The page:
PMG GKJr Katana Pro red for wildlife photography

What is a gimbal head? What are the advantages?

The gimbal head is considered the “holy grail” of wildlife photography. This means that it is considered the best option when it comes to shooting wildlife or any fast-moving subject. 

This tripod head is a must-have for any wildlife photographer especially if you shoot with large telephoto lenses. Super telephoto lenses are heavy and if you try to shoot with one handheld, it won’t take long until you feel the fatigue.

A gimbal head balances a camera and lens setup right at its center of gravity. This gives you the freedom to move the lens anytime you want and leave it at a certain position.

For example, you are shooting a scene and you suddenly want to track an animal, then doing so is easy with a gimbal head.

So what are the disadvantages of using one?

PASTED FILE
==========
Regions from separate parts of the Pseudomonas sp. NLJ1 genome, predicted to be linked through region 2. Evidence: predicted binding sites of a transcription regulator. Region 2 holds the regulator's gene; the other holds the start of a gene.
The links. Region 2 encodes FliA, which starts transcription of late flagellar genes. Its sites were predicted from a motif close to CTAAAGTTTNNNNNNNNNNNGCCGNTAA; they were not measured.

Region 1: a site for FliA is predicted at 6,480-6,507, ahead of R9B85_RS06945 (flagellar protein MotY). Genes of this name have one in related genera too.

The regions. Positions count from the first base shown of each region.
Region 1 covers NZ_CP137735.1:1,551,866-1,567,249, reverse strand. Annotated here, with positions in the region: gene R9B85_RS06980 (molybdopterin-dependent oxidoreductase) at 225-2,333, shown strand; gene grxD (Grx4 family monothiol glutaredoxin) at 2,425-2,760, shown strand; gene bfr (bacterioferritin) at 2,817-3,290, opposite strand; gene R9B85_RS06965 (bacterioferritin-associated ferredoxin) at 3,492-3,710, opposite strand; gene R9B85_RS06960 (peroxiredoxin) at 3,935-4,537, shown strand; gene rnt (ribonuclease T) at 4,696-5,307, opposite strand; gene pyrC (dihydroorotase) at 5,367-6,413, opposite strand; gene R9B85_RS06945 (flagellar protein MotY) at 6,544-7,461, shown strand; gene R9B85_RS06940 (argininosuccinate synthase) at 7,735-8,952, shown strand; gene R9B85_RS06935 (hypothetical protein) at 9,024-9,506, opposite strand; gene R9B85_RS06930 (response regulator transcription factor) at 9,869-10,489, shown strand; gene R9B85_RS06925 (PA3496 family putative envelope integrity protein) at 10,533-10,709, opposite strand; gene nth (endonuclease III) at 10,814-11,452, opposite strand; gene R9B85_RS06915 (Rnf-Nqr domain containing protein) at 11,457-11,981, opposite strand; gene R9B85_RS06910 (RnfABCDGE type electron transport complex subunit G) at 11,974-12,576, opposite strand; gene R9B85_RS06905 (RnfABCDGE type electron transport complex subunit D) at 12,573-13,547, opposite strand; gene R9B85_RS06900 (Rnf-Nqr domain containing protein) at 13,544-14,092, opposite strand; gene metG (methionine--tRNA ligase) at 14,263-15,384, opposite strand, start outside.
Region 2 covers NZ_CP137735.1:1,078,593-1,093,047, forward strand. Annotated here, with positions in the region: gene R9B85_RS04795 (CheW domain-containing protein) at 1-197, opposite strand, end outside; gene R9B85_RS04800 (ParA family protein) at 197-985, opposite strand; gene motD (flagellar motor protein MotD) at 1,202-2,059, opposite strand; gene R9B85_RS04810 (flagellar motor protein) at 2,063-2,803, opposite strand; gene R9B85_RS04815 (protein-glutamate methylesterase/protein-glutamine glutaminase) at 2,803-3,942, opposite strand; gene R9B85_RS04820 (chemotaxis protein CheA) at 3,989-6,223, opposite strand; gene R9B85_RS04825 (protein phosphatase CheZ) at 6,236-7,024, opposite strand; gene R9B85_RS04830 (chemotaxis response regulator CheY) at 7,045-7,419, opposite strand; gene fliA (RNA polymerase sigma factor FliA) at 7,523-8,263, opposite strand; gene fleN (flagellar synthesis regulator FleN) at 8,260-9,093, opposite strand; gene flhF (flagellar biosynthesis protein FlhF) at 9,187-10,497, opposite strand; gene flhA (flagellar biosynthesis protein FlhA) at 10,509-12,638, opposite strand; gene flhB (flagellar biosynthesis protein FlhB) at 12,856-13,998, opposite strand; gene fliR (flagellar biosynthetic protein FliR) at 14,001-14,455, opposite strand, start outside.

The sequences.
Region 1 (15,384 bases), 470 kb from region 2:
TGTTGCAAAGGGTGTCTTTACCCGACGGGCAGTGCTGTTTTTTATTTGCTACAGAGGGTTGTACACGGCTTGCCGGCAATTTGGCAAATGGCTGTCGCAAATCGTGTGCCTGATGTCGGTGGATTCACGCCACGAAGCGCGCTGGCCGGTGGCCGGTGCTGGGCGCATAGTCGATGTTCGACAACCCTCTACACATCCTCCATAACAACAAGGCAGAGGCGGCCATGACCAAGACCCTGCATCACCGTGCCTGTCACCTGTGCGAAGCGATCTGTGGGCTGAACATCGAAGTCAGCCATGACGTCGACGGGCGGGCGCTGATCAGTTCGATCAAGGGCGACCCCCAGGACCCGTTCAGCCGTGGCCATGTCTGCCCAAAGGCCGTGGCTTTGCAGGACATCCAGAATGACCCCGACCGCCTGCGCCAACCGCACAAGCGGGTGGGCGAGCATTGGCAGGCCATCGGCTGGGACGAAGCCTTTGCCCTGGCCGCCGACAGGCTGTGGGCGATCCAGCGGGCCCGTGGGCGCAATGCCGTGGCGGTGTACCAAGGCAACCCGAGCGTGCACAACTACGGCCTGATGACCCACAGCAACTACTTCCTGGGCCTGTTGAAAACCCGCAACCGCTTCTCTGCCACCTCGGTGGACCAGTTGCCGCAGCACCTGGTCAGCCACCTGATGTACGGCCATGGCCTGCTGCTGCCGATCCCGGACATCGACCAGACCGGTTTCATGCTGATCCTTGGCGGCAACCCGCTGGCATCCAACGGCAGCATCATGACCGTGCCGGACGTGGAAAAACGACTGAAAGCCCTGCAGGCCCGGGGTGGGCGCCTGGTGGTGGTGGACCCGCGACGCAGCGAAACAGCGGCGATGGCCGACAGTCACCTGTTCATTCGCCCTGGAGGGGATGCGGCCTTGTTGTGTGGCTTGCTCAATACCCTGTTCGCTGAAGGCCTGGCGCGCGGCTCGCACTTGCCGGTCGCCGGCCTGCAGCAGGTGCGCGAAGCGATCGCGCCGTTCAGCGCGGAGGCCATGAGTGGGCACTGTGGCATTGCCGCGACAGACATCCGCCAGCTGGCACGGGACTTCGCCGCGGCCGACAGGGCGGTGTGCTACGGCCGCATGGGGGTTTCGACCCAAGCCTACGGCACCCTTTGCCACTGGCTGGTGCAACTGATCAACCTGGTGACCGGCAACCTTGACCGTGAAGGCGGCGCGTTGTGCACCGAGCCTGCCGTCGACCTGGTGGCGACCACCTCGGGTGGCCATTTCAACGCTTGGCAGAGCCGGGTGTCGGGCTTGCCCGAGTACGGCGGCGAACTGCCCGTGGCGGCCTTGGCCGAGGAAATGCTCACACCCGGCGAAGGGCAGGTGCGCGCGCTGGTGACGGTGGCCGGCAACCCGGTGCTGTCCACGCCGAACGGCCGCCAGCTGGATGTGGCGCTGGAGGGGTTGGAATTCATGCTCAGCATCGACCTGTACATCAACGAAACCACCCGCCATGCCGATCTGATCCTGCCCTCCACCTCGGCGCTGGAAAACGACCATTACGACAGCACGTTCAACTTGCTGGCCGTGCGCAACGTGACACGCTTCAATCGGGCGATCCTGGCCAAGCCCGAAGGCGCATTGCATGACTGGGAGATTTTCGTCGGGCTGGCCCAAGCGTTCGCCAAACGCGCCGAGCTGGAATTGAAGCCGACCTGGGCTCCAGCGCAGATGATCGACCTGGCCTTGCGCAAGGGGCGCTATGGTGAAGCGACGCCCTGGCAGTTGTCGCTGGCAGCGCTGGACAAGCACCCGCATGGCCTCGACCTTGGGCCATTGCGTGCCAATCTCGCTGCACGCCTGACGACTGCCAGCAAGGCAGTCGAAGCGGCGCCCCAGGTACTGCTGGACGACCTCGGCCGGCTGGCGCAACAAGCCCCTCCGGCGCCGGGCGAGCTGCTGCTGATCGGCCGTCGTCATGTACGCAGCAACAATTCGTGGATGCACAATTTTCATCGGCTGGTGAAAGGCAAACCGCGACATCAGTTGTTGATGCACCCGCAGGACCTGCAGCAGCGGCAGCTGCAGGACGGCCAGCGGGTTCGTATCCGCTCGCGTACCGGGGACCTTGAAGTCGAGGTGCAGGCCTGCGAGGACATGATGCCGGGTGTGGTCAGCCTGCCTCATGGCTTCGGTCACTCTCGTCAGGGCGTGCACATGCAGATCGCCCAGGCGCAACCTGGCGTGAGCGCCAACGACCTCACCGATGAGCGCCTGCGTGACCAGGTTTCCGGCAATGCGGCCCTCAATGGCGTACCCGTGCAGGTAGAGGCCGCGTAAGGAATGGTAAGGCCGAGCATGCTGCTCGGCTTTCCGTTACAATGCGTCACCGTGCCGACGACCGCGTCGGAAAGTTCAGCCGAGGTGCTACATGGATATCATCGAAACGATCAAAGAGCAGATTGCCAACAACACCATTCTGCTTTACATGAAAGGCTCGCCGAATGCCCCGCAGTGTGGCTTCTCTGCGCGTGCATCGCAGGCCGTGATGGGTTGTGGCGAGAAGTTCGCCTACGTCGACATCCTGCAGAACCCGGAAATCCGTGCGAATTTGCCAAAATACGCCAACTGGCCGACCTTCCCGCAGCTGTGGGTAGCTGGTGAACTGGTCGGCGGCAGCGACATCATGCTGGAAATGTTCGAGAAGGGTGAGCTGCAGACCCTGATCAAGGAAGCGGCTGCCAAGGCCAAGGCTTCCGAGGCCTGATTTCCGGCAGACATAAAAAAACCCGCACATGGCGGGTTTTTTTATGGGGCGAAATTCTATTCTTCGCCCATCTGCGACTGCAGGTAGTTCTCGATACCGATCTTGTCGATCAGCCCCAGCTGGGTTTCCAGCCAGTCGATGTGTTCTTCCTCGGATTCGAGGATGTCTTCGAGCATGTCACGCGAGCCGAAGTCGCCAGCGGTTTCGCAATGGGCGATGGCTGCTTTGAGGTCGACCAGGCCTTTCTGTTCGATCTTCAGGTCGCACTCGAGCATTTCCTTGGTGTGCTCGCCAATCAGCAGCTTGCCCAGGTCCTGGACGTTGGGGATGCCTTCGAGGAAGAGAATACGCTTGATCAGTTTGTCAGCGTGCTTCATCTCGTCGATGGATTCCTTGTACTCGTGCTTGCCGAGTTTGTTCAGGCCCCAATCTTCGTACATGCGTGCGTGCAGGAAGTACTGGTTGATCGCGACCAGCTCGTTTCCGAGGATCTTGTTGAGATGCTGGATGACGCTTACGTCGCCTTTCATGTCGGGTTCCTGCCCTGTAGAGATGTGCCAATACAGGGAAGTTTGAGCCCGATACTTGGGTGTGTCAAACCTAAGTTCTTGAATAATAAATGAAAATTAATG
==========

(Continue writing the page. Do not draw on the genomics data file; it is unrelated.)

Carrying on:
The problem with gimbal heads is their size. It is not as compact as ball heads and some models are heavy too. But this con is definitely outweighed by the benefit it brings.

Pan-Tilt Head by Alena Darmel

What are the other tripod head options?

Besides the two mentioned earlier, there are other tripod heads available in the market. 

Pan-Tilt Heads are an excellent first choice for photographers. It has an independent lock for panning and tilting, hence the name. It is more precise than a ball head due to these independent knobs.

The downside with this type of tripod head is speed. It is slower to use compared to a gimbal head and a ball head. The handles are bulky too.

The good thing though is these tripod heads are affordable. Some beginner tripods under $50 even include one by default.